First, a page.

Tensions are rising between teachers' unions and the governemnt before this year's negotiations start. (Photo via SUTEBA press office.)

Tensions are rising before the 2018 negotiations between teachers and authorities over wages have even begun.

Not only have there already been rejections from unions in the Buenos Aires province over the possibility of wage increases being limited by 15 percent – as reported by La Nación – there has also been a response from CTERA (Confederación de Trabajadores de la Educación de la República Argentina) after its representation at the negotiation table with the national government was cut with relation to other unions in a decree issued today.

Although a date for the negotiation has yet to be set in the province of Buenos Aires, a federation of unions has already signaled that it would reject “the imposition of salaries with an inflation target of 15 percent” and called for a deal that would also include an automatic increase for inflation if it outstrips estimates. An offer from the provincial capital in La Plata has yet to be received although unions have heard rumors that it could be in the range of 15 percent. Yesterday Cabinet Chief Marcos Peña said that while wage bargaining negotiations were free, he called on stakeholders to be mindful of the 15 percent target for 2018.

The start of classes was delayed in 2017 in Buenos Aires province as unions and the María Eugenia Vidal government failed to come an to agreement on the updated wage increase. An increase of 24 percent that included an automatic increase for inflation was eventually hammered out after multiple strikes and massive rallies.

Protests by teachers were a constant in the first half of 2017. (Photo via Noticias Argentinas / Damian Dopacio)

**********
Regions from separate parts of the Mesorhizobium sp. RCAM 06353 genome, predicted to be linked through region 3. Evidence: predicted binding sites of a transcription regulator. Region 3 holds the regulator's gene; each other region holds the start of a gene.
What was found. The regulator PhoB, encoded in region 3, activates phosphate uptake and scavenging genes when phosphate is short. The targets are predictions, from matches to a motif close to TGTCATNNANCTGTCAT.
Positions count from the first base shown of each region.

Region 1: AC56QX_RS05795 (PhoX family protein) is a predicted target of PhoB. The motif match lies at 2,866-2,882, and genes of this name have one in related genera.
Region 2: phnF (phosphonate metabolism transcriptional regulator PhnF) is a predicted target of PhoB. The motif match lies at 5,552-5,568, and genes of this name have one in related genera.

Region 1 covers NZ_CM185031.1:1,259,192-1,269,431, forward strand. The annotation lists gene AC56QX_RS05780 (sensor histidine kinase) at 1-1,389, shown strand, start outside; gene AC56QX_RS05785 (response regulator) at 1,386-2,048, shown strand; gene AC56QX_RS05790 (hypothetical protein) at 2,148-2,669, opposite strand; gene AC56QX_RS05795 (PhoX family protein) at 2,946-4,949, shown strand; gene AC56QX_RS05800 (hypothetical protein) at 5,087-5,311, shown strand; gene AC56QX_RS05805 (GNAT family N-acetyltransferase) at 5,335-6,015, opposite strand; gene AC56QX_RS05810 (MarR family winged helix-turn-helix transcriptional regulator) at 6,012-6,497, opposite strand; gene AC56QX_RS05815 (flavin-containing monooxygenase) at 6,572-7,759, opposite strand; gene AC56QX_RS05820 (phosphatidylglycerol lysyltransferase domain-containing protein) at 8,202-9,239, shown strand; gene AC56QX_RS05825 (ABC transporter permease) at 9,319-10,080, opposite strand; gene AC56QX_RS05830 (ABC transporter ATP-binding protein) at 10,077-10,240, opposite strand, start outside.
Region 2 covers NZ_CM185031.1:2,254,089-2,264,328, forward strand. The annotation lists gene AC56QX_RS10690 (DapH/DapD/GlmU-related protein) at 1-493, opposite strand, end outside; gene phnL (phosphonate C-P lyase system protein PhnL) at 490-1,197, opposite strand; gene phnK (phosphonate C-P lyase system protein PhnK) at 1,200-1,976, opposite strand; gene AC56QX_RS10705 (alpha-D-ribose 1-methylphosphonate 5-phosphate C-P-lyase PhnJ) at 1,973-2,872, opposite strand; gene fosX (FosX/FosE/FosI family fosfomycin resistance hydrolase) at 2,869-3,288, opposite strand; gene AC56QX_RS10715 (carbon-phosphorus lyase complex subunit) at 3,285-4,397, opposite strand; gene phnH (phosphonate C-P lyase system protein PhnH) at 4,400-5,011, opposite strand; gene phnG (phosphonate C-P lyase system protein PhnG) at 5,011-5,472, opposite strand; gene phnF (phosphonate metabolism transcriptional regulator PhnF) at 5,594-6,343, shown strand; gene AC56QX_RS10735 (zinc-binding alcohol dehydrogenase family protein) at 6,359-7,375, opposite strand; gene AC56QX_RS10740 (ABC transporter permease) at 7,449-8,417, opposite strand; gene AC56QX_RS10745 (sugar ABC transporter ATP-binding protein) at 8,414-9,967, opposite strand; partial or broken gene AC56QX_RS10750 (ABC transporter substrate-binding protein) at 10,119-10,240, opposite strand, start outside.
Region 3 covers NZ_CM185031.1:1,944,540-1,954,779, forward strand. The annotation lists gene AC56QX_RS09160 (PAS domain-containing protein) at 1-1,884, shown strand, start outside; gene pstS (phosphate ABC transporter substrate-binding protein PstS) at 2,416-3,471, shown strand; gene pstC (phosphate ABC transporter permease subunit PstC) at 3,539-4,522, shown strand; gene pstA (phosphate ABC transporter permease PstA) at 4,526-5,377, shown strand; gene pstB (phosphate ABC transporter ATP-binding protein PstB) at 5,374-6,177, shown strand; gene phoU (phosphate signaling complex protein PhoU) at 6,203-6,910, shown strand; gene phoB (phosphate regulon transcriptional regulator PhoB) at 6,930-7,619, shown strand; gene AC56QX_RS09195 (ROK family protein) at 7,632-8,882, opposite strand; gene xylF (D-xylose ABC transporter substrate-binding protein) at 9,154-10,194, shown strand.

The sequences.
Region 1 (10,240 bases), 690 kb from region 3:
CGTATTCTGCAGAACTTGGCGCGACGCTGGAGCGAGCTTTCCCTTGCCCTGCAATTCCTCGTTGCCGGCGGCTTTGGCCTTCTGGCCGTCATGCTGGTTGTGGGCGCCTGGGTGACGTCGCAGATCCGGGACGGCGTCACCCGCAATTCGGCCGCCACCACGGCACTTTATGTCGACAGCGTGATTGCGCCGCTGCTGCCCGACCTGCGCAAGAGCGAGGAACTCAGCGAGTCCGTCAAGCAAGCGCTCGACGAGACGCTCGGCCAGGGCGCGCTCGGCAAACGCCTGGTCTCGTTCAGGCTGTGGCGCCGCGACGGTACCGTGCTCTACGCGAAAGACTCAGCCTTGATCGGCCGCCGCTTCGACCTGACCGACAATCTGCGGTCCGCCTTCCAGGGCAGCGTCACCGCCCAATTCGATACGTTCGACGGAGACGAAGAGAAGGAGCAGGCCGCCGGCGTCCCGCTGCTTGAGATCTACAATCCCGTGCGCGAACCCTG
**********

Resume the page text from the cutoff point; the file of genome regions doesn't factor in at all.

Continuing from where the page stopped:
Protests by teachers were a constant in the first half of 2017. (Photo via Noticias Argentinas / Damian Dopacio)

Today’s decree reduced the representation that CTERA, the largest federation of teachers unions at the national level, has on the negotiating table with the national government. Up until today CTERA had five of the nine spots on the table set aside for unions, using a proportional system to allocate spots. As of now each national national union will have a single spot, regardless of size.  In that way CTERA will lose influence relative to UDA (Unión Docentes Argentinos), CEA (Confederación de Educadores Argentinos) and AMET (Asociación de Magistrados de Educación Técnica).

CTERA claims to represent 400,000 teachers across the country Roberto Baradel of SUTEBA and CTERA has promised to make a complaint before the Internaitonal Labour Organization as well making their case in their courts locally.

“What they want is to take rights away from workers. CTERA and the teachers’ unions will defend the salaries of workers and will we not allow them to change the rules” said Baradel to Télam.

Negotiations with the national union representing teacher at private schools have been split off, with discussions to take place with representation from the national government and private sector employers.

In a move that has also ranked unions, today’s decree sets out in writing that the lowest wage for teachers will be fixed at 20 percent higher than the minimum wage, closing debate on of the critical elements of the wage negotiations. Last year’s negotiations were difficult due to a disagreement between the government and the unions about whether setting such a baseline was fair or not. Going forward the national government is keen on debate at the national level be about matters such as teacher training but not wage adjustments. Those adjustments must be negotiated at the provincial level in the government’s view.

That vision has been resisted by the unions and today Mirta Petrocini of the Federación de Ecuadores Bonaerenses (FEB), a strong union in Buenos Aires province, said “decrees cannot simply be used to eliminate environments for discussion and debate.”

“The Executive constantly speaks about dialogue and coming together, but it doesn’t do it and only calls us to inform us of decisions without allowing for contributions from the representatives of teachers” said Petrocini in conversation with state-run Télam news service.

Petrocini said that “a few days before the wage negotiations start, these attitudes generate a tense environment that doesn’t bode well for beginning well. Afterwards they’ll demonize us but here we have animosity that is generated by the government so that there is confrontation.”